The Problem With Procedure: Some Inconvenient Truth About Aspirational Goals, George Rutherglen Mar 2019

The Problem With Procedure: Some Inconvenient Truth About Aspirational Goals, George Rutherglen

San Diego Law Review

Procedure aspires to lofty goals: fairness, efficiency, and speedy adjudication, or so says Rule 1. The rule states the aims of the Federal Rules of Civil Procedure in admirably succinct terms: “They should be construed and administered to secure the just, speedy, and inexpensive determination of every action and proceeding.” Who could oppose any of these goals? Yet for all its virtues as a concise summary of what the Federal Rules seek to achieve, this provision cannot be taken literally as a guide to interpretation. The goals it aspires to are, on even a cursory examination, deeply inconsistent with each …


Judicial Deference And Political Power In Fourteenth Amendment And Dormant Commerce Clause Cases, F. Italia Patti Mar 2019

Judicial Deference And Political Power In Fourteenth Amendment And Dormant Commerce Clause Cases, F. Italia Patti

San Diego Law Review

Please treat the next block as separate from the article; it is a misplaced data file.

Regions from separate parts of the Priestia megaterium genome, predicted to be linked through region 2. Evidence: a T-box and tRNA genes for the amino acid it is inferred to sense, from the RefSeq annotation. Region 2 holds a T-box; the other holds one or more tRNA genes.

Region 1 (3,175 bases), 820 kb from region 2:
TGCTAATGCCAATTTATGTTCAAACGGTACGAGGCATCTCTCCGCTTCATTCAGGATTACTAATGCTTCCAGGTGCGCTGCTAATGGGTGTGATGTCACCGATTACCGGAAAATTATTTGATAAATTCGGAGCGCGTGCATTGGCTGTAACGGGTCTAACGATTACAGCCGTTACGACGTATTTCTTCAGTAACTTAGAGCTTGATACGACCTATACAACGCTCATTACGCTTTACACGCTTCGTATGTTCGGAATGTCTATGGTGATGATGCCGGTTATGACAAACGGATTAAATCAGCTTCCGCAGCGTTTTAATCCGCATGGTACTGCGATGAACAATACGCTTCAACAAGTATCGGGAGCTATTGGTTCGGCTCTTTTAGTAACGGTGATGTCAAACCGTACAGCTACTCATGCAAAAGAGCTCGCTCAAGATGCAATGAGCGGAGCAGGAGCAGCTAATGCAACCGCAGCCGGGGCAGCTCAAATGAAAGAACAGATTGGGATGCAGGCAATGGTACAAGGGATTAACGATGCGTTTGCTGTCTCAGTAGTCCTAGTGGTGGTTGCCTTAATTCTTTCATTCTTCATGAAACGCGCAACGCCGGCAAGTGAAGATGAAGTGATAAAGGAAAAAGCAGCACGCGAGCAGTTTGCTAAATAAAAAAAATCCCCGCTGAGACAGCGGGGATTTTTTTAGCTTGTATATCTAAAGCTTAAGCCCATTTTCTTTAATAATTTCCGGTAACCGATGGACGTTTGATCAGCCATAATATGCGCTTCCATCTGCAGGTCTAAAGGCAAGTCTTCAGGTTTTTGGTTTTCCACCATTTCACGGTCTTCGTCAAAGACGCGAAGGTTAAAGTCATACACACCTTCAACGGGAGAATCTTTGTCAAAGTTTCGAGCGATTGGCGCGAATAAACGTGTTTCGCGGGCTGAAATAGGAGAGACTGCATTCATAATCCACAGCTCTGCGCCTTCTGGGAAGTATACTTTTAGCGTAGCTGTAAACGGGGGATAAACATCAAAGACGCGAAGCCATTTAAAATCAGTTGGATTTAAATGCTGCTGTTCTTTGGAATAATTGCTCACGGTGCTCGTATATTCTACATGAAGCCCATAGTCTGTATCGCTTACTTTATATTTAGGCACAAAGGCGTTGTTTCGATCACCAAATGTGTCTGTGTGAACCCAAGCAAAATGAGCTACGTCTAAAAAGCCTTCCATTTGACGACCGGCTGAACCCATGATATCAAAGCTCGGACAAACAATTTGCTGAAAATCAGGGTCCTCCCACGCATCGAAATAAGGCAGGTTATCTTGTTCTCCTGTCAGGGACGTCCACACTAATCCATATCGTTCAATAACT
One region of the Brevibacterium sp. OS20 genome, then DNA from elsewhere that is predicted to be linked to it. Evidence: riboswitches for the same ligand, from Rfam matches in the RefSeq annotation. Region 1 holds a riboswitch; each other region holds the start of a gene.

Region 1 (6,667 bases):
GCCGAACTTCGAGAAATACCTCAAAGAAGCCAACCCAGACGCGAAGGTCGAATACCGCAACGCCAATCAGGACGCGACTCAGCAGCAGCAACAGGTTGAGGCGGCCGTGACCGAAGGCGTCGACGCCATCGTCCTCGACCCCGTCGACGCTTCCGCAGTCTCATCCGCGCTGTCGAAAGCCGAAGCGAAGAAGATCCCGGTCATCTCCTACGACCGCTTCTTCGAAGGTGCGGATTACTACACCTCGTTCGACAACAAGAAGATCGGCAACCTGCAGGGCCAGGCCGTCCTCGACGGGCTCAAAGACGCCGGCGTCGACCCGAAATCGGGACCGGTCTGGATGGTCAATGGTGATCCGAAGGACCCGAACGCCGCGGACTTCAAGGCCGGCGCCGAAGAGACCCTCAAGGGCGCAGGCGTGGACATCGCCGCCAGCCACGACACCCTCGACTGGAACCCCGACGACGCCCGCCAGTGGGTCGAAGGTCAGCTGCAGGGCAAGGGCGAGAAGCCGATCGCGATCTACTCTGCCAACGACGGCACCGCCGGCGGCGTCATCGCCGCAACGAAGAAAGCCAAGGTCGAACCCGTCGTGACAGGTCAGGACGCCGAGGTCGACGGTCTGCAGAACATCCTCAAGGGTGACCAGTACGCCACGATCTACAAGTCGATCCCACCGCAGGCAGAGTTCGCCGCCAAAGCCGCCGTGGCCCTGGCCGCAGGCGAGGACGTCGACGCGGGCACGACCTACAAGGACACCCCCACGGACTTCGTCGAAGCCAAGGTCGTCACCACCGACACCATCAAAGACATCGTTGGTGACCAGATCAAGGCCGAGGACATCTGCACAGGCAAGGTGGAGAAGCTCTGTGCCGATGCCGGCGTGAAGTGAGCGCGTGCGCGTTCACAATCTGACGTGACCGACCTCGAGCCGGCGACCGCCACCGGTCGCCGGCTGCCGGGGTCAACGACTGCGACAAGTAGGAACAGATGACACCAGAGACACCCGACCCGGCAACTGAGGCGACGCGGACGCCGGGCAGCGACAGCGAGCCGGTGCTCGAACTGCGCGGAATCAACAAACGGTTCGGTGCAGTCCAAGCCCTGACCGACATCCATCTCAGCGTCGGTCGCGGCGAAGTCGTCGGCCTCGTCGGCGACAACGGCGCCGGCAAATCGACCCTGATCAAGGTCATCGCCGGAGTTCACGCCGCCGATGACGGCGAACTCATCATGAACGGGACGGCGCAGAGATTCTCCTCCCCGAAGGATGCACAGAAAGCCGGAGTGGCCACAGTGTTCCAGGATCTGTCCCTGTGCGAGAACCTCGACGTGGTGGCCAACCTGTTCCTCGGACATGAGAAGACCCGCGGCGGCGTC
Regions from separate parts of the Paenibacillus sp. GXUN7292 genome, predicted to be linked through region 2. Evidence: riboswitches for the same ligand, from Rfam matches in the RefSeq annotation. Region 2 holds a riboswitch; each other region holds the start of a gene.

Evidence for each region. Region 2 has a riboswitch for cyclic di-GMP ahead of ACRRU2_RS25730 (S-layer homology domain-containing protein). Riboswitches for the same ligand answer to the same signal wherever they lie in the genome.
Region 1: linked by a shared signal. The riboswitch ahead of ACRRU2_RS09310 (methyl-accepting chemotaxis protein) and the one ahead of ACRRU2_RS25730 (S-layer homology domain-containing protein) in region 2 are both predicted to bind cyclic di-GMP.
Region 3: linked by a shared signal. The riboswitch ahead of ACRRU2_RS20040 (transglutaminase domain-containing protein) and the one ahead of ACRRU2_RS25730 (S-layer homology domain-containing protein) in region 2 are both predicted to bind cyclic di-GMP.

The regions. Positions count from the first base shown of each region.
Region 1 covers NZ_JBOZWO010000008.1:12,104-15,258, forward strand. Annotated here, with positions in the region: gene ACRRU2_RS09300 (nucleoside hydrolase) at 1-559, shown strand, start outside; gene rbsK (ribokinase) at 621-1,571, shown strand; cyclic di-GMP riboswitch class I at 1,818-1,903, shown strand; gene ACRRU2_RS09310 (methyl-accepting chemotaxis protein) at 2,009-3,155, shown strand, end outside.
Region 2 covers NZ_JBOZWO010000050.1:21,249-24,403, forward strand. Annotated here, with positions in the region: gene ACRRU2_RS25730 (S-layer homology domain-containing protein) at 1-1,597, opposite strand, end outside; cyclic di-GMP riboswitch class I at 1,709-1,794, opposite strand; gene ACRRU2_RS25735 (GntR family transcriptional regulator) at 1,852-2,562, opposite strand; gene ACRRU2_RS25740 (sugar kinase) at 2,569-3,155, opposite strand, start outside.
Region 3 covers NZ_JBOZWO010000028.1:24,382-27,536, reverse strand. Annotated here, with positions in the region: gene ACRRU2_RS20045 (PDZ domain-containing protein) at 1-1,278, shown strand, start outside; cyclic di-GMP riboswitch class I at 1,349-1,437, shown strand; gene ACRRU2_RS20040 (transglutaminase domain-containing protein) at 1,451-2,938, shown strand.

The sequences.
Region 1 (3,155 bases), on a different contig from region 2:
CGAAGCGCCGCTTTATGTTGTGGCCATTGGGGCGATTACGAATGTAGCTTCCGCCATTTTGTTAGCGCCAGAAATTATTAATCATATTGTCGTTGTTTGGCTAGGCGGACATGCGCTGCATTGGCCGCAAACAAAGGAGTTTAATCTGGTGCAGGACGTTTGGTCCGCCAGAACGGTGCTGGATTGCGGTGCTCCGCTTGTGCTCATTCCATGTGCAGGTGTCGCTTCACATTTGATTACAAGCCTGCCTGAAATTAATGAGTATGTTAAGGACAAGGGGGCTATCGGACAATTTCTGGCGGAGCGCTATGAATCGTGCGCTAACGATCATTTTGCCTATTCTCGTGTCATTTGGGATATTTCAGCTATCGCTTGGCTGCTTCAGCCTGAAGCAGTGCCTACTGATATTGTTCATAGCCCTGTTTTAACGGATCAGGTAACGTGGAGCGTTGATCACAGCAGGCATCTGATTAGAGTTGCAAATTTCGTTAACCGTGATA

The Supreme Court lacks a coherent approach to deciding how much to defer to state legislatures when reviewing allegedly unconstitutional legislation. The Court grants very little deference to state legislatures in dormant Commerce Clause cases but significant deference to state legislatures in Fourteenth Amendment cases. The Court has never acknowledged this divergence, let alone justified it. Scholars have also failed to note this divergence or explore whether it can be justified. By ignoring this divergence, the Court and scholars have ignored a situation that exacerbates existing power imbalances and fails to recognize a more promising approach to judicial deference.

This …


Consequences For Patent Owners If A Patent Is Unconstitutionally Invalidated By The Patent Trial And Appeal Board, Mark Magas Feb 2019

Consequences For Patent Owners If A Patent Is Unconstitutionally Invalidated By The Patent Trial And Appeal Board, Mark Magas

Chicago-Kent Law Review